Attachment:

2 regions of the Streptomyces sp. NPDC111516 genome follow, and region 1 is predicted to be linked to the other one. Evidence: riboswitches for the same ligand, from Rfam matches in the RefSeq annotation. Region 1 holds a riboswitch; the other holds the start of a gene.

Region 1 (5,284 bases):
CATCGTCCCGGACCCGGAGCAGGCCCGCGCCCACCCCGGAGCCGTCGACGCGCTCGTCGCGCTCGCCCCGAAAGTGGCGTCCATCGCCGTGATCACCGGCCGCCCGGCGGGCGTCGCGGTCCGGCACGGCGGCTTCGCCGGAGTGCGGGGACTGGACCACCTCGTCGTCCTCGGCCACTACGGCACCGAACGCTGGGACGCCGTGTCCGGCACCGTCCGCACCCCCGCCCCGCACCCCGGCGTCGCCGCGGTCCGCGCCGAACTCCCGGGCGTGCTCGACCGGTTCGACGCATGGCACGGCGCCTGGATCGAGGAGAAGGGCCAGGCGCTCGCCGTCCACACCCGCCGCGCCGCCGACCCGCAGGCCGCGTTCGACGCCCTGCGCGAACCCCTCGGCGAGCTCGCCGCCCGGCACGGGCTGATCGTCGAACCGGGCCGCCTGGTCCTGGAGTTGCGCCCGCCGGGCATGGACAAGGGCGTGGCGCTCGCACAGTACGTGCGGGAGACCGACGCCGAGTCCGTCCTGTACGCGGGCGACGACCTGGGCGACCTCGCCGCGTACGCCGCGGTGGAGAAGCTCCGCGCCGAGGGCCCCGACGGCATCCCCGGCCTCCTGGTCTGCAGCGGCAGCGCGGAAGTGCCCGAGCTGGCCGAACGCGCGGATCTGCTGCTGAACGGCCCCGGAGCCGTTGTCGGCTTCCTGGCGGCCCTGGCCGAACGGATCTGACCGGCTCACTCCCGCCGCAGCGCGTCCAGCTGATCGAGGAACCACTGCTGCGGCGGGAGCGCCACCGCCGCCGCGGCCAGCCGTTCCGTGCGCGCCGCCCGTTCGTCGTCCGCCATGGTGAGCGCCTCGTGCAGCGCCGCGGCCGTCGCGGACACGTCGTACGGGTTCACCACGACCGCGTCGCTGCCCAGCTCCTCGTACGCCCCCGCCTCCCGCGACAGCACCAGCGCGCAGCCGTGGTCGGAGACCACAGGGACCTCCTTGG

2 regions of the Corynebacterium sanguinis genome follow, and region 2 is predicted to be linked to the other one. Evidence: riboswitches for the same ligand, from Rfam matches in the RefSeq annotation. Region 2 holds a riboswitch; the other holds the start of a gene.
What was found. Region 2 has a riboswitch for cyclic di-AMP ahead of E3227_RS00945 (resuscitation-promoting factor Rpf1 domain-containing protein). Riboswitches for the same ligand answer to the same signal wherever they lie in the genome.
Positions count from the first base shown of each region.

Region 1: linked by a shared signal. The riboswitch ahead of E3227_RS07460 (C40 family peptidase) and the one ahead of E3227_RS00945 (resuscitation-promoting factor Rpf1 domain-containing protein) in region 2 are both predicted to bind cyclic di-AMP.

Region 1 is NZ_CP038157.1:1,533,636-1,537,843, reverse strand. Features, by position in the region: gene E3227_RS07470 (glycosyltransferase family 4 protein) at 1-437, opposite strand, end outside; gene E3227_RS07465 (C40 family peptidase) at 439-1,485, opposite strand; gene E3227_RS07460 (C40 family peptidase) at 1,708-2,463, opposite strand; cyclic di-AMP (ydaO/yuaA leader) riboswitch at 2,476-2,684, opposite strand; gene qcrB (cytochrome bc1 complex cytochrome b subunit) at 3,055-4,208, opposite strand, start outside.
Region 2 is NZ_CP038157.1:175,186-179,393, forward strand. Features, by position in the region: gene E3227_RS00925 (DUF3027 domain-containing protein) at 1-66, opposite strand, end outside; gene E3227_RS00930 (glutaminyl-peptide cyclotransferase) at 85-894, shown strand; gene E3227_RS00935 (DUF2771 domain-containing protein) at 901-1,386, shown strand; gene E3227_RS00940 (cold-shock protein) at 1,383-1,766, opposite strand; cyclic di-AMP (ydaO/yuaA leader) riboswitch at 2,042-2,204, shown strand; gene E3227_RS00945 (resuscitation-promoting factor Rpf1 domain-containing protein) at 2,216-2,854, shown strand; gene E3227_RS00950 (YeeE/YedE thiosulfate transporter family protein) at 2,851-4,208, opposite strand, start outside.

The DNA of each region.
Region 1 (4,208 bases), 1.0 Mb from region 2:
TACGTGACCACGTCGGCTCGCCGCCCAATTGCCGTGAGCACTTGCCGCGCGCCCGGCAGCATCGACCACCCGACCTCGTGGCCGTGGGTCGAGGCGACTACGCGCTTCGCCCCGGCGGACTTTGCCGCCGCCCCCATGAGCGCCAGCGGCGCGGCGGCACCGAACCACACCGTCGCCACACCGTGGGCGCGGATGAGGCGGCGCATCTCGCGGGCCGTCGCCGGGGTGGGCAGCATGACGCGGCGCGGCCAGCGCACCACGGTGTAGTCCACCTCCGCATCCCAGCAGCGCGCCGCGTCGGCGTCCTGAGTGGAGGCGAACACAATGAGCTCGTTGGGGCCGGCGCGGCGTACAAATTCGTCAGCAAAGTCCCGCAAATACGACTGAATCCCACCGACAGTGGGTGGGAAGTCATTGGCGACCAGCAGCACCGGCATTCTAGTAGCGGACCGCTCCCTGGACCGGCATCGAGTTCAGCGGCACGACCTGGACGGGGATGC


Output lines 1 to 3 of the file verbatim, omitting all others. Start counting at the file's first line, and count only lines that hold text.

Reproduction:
2 regions of the Streptomyces sp. NPDC111516 genome follow, and region 1 is predicted to be linked to the other one. Evidence: riboswitches for the same ligand, from Rfam matches in the RefSeq annotation. Region 1 holds a riboswitch; the other holds the start of a gene.

Region 1 (5,284 bases):
CATCGTCCCGGACCCGGAGCAGGCCCGCGCCCACCCCGGAGCCGTCGACGCGCTCGTCGCGCTCGCCCCGAAAGTGGCGTCCATCGCCGTGATCACCGGCCGCCCGGCGGGCGTCGCGGTCCGGCACGGCGGCTTCGCCGGAGTGCGGGGACTGGACCACCTCGTCGTCCTCGGCCACTACGGCACCGAACGCTGGGACGCCGTGTCCGGCACCGTCCGCACCCCCGCCCCGCACCCCGGCGTCGCCGCGGTCCGCGCCGAACTCCCGGGCGTGCTCGACCGGTTCGACGCATGGCACGGCGCCTGGATCGAGGAGAAGGGCCAGGCGCTCGCCGTCCACACCCGCCGCGCCGCCGACCCGCAGGCCGCGTTCGACGCCCTGCGCGAACCCCTCGGCGAGCTCGCCGCCCGGCACGGGCTGATCGTCGAACCGGGCCGCCTGGTCCTGGAGTTGCGCCCGCCGGGCATGGACAAGGGCGTGGCGCTCGCACAGTACGTGCGGGAGACCGACGCCGAGTCCGTCCTGTACGCGGGCGACGACCTGGGCGACCTCGCCGCGTACGCCGCGGTGGAGAAGCTCCGCGCCGAGGGCCCCGACGGCATCCCCGGCCTCCTGGTCTGCAGCGGCAGCGCGGAAGTGCCCGAGCTGGCCGAACGCGCGGATCTGCTGCTGAACGGCCCCGGAGCCGTTGTCGGCTTCCTGGCGGCCCTGGCCGAACGGATCTGACCGGCTCACTCCCGCCGCAGCGCGTCCAGCTGATCGAGGAACCACTGCTGCGGCGGGAGCGCCACCGCCGCCGCGGCCAGCCGTTCCGTGCGCGCCGCCCGTTCGTCGTCCGCCATGGTGAGCGCCTCGTGCAGCGCCGCGGCCGTCGCGGACACGTCGTACGGGTTCACCACGACCGCGTCGCTGCCCAGCTCCTCGTACGCCCCCGCCTCCCGCGACAGCACCAGCGCGCAGCCGTGGTCGGAGACCACAGGGACCTCCTTGG